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Developers: frantic to free in 6 easy steps (part 5)

2010 December 20
by John

This is part of a series of posts chronicling my team’s adventure in making release day suck less.

Note: I would highly recommend giving each of these a shot in a way that fits your team. I would also recommend trying to implement each one at a time. If you spend time focused on each step, tweaking where there’s pain and adjusting to your team’s personality you’ll find everyone owning the end result. You’ll also show them you don’t know everything and need their help figuring some of these things out, which actually helps build a stronger team.

Here’s what we did, pretty much in the order in which we added them to our process:

  1. Unit testing
  2. Code review
  3. Continuous integration
  4. Daily stand up
  5. Iterative requirements gathering
  6. Lightweight develop/test/release process

5. Iterative requirements gathering

This one is a little hairy. Sometimes it’s hard to get buy-in on this from the higher ups (and in our case the Project Management Office), who tend to be accustomed to a more waterfall development approach. They like to know what it is exactly that we are building, and when it will be done. Oftentimes also exactly when it will be done.

However, if you can get over that hump there is sweet honey and the nectar of success on the other side. That may be a little strong, but it has been working well for my team. Anyway, you may be asking: "how do you get over that hump?" I thought you might… and unfortunately I don’t have a good answer. In my case we kinda went "black ops" and just did it for a while before everyone else noticed. The people and teams outside my own that I worked with were all in on it enough to allow me to try the process, but until we started seeing greater success we didn’t tell anyone. I wouldn’t recommend that as a general approach. I can only recommend you survey the landscape at your company and see what you think will work.

The most important thing you can do for people who need convincing is to provide evidence of the problems with trying to gather everything up front before you start. Given the failure stats of medium to large development projects that shouldn’t be too hard for an open-minded manager. Once you accept that the current way isn’t working, a different approach becomes more palatable. From there, it’s easy to show that iterative requirements gathering and iterative development allow you to fix the problem in one simple way: fail earlier.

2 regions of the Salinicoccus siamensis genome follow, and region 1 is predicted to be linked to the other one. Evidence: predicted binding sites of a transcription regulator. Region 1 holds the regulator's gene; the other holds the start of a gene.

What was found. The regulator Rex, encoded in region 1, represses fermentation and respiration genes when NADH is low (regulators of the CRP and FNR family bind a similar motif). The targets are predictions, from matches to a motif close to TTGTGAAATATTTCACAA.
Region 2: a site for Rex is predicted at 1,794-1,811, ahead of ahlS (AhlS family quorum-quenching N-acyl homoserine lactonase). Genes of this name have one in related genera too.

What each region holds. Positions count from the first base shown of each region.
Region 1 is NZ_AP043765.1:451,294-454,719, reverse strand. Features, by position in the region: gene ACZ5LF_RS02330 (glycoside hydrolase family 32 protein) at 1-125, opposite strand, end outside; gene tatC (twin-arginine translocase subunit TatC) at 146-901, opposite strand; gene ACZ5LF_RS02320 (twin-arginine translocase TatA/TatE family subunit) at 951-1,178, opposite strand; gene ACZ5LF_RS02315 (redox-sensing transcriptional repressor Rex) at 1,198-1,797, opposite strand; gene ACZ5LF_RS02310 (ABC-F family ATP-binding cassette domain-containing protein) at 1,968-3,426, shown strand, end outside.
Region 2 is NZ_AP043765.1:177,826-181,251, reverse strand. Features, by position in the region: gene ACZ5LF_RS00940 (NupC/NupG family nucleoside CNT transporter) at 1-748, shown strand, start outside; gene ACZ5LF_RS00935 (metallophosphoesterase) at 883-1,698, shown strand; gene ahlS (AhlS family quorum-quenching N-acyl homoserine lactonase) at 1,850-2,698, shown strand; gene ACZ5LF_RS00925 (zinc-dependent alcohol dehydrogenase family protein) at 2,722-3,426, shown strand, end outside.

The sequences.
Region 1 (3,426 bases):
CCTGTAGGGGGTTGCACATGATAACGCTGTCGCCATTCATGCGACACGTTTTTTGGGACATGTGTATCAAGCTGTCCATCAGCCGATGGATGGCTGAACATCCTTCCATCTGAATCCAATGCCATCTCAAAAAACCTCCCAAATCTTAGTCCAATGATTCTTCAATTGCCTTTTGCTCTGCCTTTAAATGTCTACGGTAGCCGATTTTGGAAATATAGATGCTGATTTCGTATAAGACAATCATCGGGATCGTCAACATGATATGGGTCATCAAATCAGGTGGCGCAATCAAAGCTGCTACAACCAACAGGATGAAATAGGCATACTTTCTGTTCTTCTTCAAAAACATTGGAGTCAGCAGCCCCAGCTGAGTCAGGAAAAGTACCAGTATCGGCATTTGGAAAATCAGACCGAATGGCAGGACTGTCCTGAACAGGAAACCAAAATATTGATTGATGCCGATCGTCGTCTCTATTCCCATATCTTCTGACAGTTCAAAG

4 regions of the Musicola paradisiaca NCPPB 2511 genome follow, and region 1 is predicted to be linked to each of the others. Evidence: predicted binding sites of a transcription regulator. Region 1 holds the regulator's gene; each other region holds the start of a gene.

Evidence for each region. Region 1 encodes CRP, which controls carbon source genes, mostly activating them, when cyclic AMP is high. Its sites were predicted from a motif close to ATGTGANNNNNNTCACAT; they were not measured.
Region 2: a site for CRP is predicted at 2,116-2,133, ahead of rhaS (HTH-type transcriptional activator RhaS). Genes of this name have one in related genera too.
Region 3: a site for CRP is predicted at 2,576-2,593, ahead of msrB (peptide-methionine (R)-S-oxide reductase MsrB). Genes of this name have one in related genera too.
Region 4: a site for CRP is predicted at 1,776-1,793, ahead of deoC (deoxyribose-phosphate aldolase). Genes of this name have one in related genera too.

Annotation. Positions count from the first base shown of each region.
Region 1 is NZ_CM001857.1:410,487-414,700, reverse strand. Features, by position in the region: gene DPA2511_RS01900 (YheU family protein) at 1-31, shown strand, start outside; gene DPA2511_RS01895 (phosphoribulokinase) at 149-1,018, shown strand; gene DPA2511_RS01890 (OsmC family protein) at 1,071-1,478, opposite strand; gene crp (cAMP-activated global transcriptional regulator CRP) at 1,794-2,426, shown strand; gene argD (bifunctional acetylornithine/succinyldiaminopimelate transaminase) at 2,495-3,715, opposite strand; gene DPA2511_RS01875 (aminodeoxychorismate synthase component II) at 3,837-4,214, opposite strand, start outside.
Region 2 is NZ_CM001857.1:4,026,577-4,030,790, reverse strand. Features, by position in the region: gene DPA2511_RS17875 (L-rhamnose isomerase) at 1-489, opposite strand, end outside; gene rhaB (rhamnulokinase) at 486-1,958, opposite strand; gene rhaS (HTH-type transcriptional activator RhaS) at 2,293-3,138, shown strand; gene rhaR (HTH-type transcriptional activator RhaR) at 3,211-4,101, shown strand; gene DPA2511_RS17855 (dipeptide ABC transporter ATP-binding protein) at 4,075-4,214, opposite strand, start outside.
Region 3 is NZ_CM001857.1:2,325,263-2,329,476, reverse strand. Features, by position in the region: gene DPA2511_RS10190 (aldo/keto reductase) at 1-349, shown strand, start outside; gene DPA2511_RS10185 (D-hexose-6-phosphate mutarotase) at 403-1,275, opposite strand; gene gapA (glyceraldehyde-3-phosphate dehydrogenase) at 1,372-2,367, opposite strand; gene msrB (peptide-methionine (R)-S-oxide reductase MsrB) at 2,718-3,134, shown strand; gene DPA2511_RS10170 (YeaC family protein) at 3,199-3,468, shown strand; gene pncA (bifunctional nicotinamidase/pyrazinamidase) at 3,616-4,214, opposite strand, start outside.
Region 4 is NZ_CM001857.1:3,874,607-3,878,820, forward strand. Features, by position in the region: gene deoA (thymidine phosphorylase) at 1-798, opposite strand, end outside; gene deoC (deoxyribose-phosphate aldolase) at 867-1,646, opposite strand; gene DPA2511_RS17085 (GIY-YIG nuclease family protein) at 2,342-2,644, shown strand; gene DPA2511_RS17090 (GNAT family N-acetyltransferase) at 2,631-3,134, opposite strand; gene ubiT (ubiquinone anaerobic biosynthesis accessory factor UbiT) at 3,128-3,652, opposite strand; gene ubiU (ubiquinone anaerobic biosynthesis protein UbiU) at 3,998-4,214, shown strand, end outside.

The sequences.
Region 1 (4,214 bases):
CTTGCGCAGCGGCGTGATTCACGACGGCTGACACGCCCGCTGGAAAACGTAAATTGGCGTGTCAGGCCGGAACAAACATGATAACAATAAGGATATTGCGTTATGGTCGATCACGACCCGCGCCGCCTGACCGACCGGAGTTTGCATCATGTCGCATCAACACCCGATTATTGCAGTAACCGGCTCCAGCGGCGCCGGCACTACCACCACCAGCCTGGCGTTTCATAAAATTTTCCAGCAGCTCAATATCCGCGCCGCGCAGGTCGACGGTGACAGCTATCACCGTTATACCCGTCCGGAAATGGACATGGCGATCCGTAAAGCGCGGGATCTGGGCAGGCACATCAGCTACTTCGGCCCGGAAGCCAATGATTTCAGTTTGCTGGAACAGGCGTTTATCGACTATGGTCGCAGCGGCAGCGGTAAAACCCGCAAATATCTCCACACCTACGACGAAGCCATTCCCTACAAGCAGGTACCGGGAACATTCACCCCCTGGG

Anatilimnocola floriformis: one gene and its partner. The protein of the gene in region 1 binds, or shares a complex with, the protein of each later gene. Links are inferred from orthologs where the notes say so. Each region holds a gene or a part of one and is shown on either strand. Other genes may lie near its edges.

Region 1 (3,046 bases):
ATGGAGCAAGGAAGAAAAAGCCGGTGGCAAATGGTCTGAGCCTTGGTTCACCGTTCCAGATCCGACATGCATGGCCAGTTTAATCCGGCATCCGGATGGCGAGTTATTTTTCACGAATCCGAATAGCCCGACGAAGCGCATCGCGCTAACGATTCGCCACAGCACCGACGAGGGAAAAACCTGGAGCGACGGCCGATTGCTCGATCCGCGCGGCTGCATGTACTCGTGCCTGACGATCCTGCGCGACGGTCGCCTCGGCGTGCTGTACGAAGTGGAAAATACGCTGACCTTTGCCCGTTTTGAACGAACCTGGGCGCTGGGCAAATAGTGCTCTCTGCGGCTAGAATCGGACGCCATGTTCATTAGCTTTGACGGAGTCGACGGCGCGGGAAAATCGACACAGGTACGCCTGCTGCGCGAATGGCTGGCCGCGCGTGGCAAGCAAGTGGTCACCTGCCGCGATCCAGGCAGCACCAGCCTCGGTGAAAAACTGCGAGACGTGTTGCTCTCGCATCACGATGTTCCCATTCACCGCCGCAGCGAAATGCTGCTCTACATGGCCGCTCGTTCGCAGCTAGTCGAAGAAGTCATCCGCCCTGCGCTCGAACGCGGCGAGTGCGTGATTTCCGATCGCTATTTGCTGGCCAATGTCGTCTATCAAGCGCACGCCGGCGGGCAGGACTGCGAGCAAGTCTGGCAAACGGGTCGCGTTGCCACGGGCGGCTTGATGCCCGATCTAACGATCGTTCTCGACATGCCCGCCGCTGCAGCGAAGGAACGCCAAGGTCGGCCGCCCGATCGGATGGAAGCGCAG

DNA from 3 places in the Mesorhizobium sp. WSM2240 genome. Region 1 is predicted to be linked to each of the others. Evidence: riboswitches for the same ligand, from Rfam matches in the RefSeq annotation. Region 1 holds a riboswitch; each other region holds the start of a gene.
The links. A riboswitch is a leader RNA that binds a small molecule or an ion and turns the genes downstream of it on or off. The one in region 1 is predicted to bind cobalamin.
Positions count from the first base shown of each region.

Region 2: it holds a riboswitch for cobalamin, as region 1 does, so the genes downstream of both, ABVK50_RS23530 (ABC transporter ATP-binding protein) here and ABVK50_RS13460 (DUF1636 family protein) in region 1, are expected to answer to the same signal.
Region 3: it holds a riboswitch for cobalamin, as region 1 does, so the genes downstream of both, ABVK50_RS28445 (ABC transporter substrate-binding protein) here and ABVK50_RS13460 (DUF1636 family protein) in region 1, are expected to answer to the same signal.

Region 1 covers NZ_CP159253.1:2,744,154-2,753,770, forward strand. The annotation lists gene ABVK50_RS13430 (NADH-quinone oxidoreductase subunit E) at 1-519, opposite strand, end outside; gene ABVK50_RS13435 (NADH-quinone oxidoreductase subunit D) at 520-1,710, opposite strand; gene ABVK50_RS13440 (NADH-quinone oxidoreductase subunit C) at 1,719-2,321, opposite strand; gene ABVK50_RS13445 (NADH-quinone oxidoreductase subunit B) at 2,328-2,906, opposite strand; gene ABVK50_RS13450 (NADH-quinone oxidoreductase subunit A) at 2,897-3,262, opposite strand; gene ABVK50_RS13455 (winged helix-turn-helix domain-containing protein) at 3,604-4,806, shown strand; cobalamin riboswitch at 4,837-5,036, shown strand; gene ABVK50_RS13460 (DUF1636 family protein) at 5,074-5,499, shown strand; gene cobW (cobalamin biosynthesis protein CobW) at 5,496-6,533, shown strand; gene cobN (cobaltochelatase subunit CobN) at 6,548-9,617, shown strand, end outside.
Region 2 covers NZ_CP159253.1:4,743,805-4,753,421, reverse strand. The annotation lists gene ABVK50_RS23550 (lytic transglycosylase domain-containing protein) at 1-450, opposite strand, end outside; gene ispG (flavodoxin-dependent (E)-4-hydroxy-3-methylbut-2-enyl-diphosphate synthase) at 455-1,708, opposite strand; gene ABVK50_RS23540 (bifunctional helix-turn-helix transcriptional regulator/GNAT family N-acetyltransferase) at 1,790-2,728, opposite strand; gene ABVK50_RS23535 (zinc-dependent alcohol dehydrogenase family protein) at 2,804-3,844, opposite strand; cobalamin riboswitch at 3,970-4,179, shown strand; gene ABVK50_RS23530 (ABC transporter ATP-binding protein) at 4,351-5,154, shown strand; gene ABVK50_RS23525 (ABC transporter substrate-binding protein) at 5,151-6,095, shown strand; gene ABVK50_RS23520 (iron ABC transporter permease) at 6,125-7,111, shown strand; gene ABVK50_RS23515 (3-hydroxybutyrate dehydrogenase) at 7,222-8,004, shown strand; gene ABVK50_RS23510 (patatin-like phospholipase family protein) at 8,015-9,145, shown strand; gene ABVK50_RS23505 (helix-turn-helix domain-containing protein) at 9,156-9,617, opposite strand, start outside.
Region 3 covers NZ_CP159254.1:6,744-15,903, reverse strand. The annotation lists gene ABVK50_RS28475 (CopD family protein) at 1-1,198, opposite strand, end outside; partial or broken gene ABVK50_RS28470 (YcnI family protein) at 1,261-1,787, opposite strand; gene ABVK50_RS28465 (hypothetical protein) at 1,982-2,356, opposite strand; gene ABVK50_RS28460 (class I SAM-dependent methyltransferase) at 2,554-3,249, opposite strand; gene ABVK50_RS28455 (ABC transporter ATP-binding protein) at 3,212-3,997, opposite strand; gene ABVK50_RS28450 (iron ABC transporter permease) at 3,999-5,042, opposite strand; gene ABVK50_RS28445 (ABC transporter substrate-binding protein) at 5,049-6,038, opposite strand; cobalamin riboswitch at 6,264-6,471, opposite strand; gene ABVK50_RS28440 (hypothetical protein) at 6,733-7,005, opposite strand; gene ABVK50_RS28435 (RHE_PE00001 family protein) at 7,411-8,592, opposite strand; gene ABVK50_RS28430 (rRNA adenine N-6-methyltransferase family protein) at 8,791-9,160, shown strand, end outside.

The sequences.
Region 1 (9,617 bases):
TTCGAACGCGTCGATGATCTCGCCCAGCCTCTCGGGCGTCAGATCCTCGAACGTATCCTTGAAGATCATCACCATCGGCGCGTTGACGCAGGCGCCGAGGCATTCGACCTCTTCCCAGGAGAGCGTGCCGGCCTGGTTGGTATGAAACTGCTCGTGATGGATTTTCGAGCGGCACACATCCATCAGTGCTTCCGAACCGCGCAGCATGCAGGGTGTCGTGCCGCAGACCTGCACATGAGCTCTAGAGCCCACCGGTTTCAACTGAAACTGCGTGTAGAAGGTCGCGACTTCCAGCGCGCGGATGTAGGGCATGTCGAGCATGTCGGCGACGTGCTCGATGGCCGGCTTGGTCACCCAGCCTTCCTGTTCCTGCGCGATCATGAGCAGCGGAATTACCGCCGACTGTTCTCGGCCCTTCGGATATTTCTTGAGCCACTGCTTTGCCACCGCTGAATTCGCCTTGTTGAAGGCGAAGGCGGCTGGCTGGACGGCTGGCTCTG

1. You get enough requirements to slap some mockups together, to get the business folks thinking about the screen flow, and data requirements. If the business can’t agree, you’ve failed without development effort and lost very little time/money.
  2. Mockups turn into a discussion about some additional requirements they forgot about, that they remember now that they see it on the screen. Again, if the business can’t agree, you’ve failed without development effort and lost very little time/money.
  3. As you iron those requirements out, you turn the mockups into a proof of concept or maybe even iteration one in the real system. You’re now ready to demo and flush out even more forgotten or assumed requirements. If you’re off base you have time before setting the architecture in stone to adjust. If you’re WAY off base, you can always still bail.

You’ll notice I mention mockups in step one. I try to force myself to create as soon as I think I understand enough of the project to give the business owners something meaningful. By creating this early I focus my questions around their immediate needs, meeting their end-goals, and honestly revealing their mental picture of the screens already in their perception.

Now that we all have something tangible to point at, draw on, and cut apart we can have meaningful conversation around what the system does when you “click that button” or “enter such and such into that textbox”. It moves The System from abstract to concrete terms and removes the hand-flailing involved with describing chunks of functionality. In order to do that, you need to be able to get started early and risk missing the mark. You know you will miss the mark sometime, and missing it earlier allows you to correct before you’re so deeply locked into your metaphor/architecture/technology.

This concept goes hand in hand with my next post in this series in that what we develop, we release. Ship it as soon as it becomes a viable product or tool to be used. But that’s a post for another day…

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